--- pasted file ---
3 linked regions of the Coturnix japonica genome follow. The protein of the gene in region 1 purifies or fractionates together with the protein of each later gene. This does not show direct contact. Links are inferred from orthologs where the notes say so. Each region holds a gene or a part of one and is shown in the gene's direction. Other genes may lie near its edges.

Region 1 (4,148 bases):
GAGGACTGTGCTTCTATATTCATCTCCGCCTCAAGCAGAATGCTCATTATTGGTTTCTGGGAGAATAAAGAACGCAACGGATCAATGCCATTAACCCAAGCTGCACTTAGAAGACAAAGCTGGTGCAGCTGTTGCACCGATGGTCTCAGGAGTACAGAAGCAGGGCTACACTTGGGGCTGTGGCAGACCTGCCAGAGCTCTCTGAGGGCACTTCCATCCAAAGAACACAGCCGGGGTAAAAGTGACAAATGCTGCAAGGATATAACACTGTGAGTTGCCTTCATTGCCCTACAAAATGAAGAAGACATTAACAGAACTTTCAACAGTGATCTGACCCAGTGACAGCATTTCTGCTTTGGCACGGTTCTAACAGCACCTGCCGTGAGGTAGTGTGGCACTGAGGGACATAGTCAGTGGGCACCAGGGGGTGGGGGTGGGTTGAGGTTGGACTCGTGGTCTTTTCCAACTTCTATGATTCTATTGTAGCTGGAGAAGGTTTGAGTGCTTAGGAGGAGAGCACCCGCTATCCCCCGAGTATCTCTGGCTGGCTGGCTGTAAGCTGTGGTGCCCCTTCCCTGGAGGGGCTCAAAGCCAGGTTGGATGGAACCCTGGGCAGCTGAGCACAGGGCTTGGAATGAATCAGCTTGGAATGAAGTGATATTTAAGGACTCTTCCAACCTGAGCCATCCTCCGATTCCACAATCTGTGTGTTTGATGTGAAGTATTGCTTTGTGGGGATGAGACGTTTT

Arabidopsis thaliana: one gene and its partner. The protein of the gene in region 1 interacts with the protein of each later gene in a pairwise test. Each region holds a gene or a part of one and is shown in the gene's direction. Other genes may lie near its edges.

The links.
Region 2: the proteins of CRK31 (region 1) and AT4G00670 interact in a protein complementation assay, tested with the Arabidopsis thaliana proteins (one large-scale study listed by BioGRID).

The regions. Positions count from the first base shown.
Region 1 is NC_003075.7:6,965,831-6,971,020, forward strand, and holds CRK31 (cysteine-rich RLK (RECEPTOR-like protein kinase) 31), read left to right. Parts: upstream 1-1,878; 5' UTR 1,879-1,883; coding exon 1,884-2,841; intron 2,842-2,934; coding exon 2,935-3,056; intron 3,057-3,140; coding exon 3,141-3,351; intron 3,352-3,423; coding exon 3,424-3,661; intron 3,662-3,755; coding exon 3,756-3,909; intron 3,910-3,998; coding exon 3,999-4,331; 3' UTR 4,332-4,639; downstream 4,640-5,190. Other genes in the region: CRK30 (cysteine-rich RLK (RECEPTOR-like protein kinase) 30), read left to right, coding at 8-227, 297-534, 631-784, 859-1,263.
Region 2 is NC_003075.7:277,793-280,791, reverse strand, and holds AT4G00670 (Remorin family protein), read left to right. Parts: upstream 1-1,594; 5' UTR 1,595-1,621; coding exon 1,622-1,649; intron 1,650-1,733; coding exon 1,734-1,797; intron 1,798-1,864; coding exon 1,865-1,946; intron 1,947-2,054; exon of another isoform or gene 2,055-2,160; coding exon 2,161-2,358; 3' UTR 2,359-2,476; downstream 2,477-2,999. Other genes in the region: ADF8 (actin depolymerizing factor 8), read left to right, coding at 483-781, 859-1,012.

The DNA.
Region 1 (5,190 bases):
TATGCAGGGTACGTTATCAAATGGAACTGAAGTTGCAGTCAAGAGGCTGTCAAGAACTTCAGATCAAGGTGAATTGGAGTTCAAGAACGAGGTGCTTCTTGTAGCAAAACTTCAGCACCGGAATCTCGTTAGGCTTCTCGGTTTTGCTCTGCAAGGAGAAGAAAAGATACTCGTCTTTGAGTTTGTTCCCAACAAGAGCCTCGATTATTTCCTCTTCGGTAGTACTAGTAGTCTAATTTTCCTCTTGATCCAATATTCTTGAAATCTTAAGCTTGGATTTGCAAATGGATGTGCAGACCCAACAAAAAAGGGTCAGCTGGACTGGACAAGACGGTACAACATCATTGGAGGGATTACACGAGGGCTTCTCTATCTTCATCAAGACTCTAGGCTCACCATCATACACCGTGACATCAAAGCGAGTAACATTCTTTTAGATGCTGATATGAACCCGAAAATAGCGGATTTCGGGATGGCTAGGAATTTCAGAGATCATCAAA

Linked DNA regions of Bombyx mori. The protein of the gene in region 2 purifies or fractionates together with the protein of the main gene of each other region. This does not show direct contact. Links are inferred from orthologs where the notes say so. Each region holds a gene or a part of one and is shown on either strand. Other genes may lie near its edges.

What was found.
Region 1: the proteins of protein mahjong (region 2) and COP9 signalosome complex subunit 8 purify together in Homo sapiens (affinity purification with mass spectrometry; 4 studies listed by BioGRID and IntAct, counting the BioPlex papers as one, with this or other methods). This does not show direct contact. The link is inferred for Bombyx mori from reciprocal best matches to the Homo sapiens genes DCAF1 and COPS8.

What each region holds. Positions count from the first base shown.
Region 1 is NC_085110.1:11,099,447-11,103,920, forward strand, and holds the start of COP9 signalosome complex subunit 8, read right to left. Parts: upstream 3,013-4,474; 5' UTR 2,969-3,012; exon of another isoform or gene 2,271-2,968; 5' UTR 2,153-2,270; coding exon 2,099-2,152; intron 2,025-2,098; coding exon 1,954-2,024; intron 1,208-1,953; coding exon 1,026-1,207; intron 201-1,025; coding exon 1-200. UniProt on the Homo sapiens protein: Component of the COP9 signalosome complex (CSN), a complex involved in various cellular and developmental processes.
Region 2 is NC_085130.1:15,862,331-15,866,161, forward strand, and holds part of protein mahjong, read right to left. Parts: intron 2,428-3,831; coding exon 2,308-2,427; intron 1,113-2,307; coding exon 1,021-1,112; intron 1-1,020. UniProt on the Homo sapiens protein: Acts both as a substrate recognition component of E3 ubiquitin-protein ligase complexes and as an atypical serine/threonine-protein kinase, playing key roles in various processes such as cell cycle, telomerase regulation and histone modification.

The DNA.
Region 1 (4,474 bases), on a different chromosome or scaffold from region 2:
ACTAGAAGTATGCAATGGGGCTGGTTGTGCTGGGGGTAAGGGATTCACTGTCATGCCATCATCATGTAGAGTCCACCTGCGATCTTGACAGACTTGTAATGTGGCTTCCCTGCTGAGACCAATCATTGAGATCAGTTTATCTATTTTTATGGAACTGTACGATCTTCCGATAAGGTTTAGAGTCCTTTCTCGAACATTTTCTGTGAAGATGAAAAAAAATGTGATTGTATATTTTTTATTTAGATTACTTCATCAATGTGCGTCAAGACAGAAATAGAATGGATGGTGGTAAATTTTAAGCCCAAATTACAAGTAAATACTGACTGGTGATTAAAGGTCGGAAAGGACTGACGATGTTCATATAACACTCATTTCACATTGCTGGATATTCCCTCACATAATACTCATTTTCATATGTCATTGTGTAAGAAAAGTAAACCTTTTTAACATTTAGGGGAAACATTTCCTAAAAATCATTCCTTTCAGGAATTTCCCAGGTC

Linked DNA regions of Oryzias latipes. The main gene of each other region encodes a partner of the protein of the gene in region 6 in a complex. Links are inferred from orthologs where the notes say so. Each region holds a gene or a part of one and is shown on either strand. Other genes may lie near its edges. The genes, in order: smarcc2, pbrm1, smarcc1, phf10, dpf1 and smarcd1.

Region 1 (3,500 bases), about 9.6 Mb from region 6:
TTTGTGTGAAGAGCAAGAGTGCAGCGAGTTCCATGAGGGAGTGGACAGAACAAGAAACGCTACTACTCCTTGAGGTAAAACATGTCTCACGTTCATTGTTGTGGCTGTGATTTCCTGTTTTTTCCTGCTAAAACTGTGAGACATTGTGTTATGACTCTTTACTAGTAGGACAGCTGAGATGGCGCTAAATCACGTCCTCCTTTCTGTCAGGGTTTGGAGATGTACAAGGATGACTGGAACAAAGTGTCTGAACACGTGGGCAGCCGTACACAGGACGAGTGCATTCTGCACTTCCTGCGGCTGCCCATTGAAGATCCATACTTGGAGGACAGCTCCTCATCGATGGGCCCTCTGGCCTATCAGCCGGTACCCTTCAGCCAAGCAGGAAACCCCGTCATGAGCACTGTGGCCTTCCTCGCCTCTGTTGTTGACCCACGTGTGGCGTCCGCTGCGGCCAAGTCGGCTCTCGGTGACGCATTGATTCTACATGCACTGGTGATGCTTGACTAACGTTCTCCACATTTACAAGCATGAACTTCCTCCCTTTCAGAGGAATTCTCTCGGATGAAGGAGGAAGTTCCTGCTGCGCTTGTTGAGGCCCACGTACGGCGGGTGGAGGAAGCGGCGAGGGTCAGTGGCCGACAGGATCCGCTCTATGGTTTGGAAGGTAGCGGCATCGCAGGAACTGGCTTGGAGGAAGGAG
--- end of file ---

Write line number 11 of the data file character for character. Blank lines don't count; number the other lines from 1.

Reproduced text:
Region 1 (5,190 bases):